So those are just a few of the thoughts I had on this topic. I’ll try to get my hands on Lomas’ books to have a deeper look at what he means by “untranslatable”. And I’ll take a look at his list.
Yeah I wrote about him way back in the day when I reviewed his book The Language Instinct and how it was garbage. But if linguistic nativism is your thing, then fine. You do you. Geoffrey Sampson presents a valid argument against Pinker’s claims and Pinker responded… never. Because The Language Instinct is still making that money yo.
But Steven Pinker has branched out now. And things have not gone so well. Scholars from other fields are learning that he’s kinda bad at scholarship.
So here’s a rundown of why you should not follow what Steven Pinker says or writes.
First up we got Pinker’s garbage tweet about words not having power. He links to an article in Quillette (which we’ll get to later). I’m not going to embed the tweet here, but I’ll quote it. Pinker says “The first insight of linguistics, going back to Plato, is that words are conventions, without magical powers. That’s being nullified by PC/SJW attacks on mentioning taboo words, even ironically or in works of art.” Many people pointed out how stupid this is and, indeed, it is very stupid. The first insight of linguistics? Even historians know more about linguistics than this. But what it’s really about is how Steven Pinker really wants to be able to say the n-word. Like really bad. And preferably with impunity, if that’s not too much to ask. Why does everyone have to be so uptight about Steven Pinker saying the n-word? iT’s jUsT a wOrD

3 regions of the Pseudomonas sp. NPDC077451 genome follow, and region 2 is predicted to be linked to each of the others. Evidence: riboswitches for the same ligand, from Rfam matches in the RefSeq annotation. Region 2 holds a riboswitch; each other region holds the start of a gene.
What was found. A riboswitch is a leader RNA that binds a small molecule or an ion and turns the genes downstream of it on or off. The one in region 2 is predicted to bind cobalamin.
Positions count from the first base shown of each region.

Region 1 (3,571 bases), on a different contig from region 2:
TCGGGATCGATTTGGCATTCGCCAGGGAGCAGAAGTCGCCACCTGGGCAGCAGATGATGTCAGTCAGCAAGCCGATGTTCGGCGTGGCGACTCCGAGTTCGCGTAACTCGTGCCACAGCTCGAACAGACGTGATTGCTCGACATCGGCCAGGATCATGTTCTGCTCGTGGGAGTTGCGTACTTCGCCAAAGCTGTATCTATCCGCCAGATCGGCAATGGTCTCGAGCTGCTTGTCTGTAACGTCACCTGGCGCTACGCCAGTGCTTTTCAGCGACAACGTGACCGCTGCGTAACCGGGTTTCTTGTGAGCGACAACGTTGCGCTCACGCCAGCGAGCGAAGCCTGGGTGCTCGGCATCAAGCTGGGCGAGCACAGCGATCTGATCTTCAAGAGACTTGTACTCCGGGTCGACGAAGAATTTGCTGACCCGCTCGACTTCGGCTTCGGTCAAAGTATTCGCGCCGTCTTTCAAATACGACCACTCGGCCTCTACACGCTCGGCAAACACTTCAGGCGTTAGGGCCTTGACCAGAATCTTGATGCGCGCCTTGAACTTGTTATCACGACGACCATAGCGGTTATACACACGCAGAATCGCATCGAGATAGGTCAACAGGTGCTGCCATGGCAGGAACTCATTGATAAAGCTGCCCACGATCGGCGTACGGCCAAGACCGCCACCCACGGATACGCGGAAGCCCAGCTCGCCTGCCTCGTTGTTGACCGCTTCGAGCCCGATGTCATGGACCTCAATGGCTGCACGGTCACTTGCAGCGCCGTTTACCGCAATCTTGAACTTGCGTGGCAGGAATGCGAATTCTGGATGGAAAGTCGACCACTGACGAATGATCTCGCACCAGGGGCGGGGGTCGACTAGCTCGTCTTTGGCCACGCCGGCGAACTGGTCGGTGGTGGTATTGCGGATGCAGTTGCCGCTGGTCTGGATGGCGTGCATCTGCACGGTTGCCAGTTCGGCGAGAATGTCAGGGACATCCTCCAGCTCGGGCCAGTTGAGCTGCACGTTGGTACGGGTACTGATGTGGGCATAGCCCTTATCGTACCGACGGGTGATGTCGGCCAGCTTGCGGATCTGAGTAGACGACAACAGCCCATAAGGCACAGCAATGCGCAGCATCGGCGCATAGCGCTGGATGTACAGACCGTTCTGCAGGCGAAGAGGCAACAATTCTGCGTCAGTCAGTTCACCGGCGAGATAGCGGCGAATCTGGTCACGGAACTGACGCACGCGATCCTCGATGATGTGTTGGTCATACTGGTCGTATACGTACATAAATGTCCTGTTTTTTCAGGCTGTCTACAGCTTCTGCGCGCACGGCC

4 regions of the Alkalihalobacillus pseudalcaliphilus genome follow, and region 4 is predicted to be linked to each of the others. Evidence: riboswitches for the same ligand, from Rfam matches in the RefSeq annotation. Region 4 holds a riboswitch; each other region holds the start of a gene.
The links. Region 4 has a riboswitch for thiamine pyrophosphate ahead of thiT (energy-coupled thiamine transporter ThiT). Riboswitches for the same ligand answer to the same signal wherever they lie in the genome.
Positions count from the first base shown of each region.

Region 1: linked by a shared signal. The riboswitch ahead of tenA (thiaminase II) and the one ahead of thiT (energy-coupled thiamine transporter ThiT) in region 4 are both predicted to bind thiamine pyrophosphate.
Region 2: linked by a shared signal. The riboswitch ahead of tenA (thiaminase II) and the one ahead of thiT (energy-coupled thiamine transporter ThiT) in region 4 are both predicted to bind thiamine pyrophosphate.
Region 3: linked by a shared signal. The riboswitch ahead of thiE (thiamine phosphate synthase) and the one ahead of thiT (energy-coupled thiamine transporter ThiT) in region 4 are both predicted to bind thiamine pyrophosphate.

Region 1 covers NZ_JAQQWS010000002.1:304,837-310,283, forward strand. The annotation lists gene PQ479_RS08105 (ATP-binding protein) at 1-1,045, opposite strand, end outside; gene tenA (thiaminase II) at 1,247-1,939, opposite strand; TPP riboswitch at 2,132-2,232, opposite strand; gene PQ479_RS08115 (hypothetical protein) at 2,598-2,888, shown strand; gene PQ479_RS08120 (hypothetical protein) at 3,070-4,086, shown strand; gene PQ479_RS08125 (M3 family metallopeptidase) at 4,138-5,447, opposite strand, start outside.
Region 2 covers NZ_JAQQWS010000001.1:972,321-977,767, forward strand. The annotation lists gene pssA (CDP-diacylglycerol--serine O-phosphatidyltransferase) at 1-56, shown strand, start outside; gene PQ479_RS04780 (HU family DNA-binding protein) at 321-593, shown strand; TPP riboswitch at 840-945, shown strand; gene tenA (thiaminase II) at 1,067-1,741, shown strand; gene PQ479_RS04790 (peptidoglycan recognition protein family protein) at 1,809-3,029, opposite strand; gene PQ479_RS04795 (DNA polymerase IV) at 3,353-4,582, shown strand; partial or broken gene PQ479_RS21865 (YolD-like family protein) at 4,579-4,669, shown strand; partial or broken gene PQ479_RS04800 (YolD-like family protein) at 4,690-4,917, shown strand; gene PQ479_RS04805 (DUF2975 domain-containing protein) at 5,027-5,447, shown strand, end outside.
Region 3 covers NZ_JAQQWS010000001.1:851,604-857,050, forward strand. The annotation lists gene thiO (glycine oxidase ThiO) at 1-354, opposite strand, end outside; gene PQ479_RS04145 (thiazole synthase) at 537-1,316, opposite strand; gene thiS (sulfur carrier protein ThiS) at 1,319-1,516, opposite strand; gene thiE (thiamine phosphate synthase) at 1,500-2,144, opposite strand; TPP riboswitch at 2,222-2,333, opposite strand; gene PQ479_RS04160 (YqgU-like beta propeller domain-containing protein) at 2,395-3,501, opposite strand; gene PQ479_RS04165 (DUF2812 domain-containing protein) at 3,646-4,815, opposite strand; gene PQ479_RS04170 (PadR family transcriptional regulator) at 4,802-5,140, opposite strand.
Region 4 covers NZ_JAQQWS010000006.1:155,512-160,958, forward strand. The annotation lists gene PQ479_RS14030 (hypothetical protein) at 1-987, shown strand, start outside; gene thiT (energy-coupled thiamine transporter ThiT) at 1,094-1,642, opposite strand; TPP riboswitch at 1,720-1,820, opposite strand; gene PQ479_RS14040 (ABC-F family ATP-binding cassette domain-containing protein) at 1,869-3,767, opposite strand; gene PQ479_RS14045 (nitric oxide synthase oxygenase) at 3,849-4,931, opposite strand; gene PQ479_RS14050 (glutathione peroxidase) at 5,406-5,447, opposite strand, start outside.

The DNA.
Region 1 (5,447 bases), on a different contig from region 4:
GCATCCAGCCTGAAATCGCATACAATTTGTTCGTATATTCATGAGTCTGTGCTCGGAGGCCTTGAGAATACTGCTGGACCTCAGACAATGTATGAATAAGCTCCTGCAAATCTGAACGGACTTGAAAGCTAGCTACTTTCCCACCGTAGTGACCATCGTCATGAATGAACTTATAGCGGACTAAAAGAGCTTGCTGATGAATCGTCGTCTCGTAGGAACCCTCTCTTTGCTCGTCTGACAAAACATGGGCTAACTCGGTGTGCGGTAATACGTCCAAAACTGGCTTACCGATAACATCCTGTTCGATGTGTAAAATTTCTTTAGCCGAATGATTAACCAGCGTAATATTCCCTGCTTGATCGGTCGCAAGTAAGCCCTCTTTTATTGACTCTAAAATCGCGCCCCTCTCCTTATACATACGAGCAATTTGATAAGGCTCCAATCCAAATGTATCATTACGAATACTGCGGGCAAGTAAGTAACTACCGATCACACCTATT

Let’s not dwell on it because things get worse (somehow).
Pinker has published a book called Enlightenment Now. In the book, Pinker argues that the world is actually a better place than you think it is because of the Enlightenment. It’s too bad Pinker totally fucks up the scholarship in his book. As this article by Aaron R. Hanlon shows, Pinker doesn’t even know what the Enlightenment was all about.
History scholars staring to feel like linguists.
Do you think we’re done? We’re not done. (I wish we were done. Those three paragraphs alone were draining. On we go! Into the shit!)